The classic Martini Cocktail has never really had an easy time in Germany. Although it is also known as the “King of Cocktails” in the English-speaking world, where it is linked to countless anecdotes and where almost philosophical currents have developed around the question of how to prepare it the right way. In German-speaking countries, it still takes a backseat to what it should be. (provided test products)*
Although almost everyone believes to know what a martini is, the fact that you occasionally see people sipping the Italian vermouth of the same name with an olive from a martini glass, quickly leads to a certain form of disillusionment. And especially at a time when people are talking about the gin hype or even a bloating gin bubble, it’s all the more surprising. On the other hand, the Gin & Tonic has become the crowd‘s favorite (although about fifteen years ago nobody wanted to drink it), but the Martini is far away from such popularity.
So whenever I am moderating a gin tasting, I regularly try to take a stand for the King of Cocktails and want to show what the martini is or at least what it can be: one of the greatest drinks in the history of cocktails. Of course, this claim also stands and falls with a suitable gin – and that’s where the bottle comes in, which I’d like to review here today.
The so called Hepple Gin comes from the north of England, from Northumberland not far from the Scottish border, where also a small village of this name exists. The Moorland Spirit Co. produces its gin (along with other distillates) in a very modern distillery and goes very innovative ways here. And all this with a clearly defined goal: to create a gin for the perfect martini.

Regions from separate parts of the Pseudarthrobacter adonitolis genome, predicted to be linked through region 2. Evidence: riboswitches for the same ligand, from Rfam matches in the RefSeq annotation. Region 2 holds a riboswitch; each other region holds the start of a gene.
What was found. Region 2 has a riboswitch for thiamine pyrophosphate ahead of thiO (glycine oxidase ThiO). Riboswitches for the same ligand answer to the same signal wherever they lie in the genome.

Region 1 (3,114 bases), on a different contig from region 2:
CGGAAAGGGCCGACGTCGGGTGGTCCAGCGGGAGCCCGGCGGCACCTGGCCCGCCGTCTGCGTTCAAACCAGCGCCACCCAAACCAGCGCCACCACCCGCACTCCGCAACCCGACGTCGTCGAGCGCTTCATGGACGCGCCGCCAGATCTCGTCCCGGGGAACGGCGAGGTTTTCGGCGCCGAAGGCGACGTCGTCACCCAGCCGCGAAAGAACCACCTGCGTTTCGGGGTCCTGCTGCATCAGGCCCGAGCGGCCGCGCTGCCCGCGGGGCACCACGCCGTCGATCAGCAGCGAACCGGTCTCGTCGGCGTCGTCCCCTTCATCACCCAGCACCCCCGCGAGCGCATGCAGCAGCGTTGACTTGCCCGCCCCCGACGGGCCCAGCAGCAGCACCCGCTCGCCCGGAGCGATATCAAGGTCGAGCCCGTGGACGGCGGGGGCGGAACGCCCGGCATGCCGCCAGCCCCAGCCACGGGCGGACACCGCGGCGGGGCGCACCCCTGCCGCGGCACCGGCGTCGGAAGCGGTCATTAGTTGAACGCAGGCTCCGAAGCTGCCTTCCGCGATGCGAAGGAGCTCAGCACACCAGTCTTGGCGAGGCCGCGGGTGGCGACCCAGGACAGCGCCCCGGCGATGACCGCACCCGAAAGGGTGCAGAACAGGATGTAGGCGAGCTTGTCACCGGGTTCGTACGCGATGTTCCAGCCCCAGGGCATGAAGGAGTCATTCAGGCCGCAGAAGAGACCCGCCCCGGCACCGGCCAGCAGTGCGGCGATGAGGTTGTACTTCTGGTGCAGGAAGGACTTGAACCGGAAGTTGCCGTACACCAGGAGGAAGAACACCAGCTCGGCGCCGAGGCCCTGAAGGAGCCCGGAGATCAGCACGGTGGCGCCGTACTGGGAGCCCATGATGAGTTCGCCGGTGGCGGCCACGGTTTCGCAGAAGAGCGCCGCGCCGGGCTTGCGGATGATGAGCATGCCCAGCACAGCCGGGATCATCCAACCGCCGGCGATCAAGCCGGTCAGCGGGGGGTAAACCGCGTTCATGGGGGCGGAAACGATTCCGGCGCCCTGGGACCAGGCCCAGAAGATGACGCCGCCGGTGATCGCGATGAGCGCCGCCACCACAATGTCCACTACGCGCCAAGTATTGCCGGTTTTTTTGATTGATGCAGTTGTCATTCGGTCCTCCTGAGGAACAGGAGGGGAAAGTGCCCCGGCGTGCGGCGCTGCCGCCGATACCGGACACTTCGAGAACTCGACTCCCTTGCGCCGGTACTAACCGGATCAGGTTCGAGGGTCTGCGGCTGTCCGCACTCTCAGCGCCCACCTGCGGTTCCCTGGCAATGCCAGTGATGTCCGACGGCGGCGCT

Of course, this is not a small ambition and I will try to find out whether this can succeed in the following. Before that, however, it is very interesting to go into detail about the production of the Hepple Gin. It is produced according to a method called “Triple Technique” by the manufacturer. First a classic London Dry Gin is distilled on a pot still. The botanicals used here are juniper, currants (including the leaves), Douglas fir needles, coriander and fennel seeds, liquorice root, iris and angelica root – not a freaky but an interesting composition. In the second step, five individual “herbal spirits” or macerates of green, immature juniper, Douglas fir needles, black currant leaves, lovage and Amalfi lemon peels are distilled separately and then blended (such cuvee processes are for example also known from Hendrick’s gin). In the third and final step of the “Triple Technique”, a juniper essence is extracted from a juniper macerate by means of a CO2 pressure infusion (comparable to the process used in perfume production). The products of all three steps are finally combined to form the final gin. Although this gin may not bear the label „Dry Gin“ due to the last step, but considering the reason and the intention behind the elaborate process, this is certainly one of the best reasons that I have come across so far for not using this designation. The final product is bottled at an ABV of 45% vol.